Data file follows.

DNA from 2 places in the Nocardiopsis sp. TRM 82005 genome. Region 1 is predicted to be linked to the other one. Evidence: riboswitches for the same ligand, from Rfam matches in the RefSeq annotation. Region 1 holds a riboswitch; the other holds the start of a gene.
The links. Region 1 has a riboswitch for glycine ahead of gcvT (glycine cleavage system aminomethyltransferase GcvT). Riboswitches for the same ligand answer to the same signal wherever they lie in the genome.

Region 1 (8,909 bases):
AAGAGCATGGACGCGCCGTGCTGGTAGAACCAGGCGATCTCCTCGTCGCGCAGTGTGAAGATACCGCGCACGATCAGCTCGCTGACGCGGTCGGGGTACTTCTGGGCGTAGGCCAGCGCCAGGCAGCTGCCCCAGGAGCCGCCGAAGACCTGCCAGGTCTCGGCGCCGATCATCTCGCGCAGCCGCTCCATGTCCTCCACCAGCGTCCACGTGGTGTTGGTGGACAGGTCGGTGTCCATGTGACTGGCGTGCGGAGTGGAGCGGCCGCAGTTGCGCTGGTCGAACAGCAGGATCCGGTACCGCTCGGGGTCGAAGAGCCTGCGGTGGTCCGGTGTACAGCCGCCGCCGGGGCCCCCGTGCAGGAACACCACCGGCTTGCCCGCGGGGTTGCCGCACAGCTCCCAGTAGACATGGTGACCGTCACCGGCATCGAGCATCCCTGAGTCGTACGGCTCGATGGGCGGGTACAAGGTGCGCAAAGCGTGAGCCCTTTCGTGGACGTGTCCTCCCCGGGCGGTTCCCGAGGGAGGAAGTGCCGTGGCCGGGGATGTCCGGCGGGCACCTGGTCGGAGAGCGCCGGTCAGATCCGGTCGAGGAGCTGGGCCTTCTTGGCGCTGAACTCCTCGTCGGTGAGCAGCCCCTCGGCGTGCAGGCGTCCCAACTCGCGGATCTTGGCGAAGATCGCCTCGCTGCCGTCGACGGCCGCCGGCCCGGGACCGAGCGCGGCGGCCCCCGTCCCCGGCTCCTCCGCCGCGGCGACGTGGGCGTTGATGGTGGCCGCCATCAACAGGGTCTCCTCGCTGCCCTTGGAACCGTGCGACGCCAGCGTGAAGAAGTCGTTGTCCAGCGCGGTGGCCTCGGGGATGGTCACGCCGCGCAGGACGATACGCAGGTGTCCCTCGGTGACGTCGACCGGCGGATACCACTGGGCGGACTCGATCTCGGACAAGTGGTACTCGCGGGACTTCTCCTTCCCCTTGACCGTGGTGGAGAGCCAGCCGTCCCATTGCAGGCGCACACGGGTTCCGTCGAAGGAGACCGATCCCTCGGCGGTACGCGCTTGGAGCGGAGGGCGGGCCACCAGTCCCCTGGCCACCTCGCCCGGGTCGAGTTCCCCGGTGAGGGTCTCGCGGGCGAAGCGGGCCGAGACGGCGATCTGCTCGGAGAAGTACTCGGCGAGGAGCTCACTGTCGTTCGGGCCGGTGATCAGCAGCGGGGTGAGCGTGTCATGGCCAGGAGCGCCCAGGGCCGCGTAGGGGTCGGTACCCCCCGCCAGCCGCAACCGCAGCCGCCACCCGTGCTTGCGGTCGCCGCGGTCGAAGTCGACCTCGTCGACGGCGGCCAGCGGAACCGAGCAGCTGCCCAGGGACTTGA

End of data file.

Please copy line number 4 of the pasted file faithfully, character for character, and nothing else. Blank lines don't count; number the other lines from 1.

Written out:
AAGAGCATGGACGCGCCGTGCTGGTAGAACCAGGCGATCTCCTCGTCGCGCAGTGTGAAGATACCGCGCACGATCAGCTCGCTGACGCGGTCGGGGTACTTCTGGGCGTAGGCCAGCGCCAGGCAGCTGCCCCAGGAGCCGCCGAAGACCTGCCAGGTCTCGGCGCCGATCATCTCGCGCAGCCGCTCCATGTCCTCCACCAGCGTCCACGTGGTGTTGGTGGACAGGTCGGTGTCCATGTGACTGGCGTGCGGAGTGGAGCGGCCGCAGTTGCGCTGGTCGAACAGCAGGATCCGGTACCGCTCGGGGTCGAAGAGCCTGCGGTGGTCCGGTGTACAGCCGCCGCCGGGGCCCCCGTGCAGGAACACCACCGGCTTGCCCGCGGGGTTGCCGCACAGCTCCCAGTAGACATGGTGACCGTCACCGGCATCGAGCATCCCTGAGTCGTACGGCTCGATGGGCGGGTACAAGGTGCGCAAAGCGTGAGCCCTTTCGTGGACGTGTCCTCCCCGGGCGGTTCCCGAGGGAGGAAGTGCCGTGGCCGGGGATGTCCGGCGGGCACCTGGTCGGAGAGCGCCGGTCAGATCCGGTCGAGGAGCTGGGCCTTCTTGGCGCTGAACTCCTCGTCGGTGAGCAGCCCCTCGGCGTGCAGGCGTCCCAACTCGCGGATCTTGGCGAAGATCGCCTCGCTGCCGTCGACGGCCGCCGGCCCGGGACCGAGCGCGGCGGCCCCCGTCCCCGGCTCCTCCGCCGCGGCGACGTGGGCGTTGATGGTGGCCGCCATCAACAGGGTCTCCTCGCTGCCCTTGGAACCGTGCGACGCCAGCGTGAAGAAGTCGTTGTCCAGCGCGGTGGCCTCGGGGATGGTCACGCCGCGCAGGACGATACGCAGGTGTCCCTCGGTGACGTCGACCGGCGGATACCACTGGGCGGACTCGATCTCGGACAAGTGGTACTCGCGGGACTTCTCCTTCCCCTTGACCGTGGTGGAGAGCCAGCCGTCCCATTGCAGGCGCACACGGGTTCCGTCGAAGGAGACCGATCCCTCGGCGGTACGCGCTTGGAGCGGAGGGCGGGCCACCAGTCCCCTGGCCACCTCGCCCGGGTCGAGTTCCCCGGTGAGGGTCTCGCGGGCGAAGCGGGCCGAGACGGCGATCTGCTCGGAGAAGTACTCGGCGAGGAGCTCACTGTCGTTCGGGCCGGTGATCAGCAGCGGGGTGAGCGTGTCATGGCCAGGAGCGCCCAGGGCCGCGTAGGGGTCGGTACCCCCCGCCAGCCGCAACCGCAGCCGCCACCCGTGCTTGCGGTCGCCGCGGTCGAAGTCGACCTCGTCGACGGCGGCCAGCGGAACCGAGCAGCTGCCCAGGGACTTGA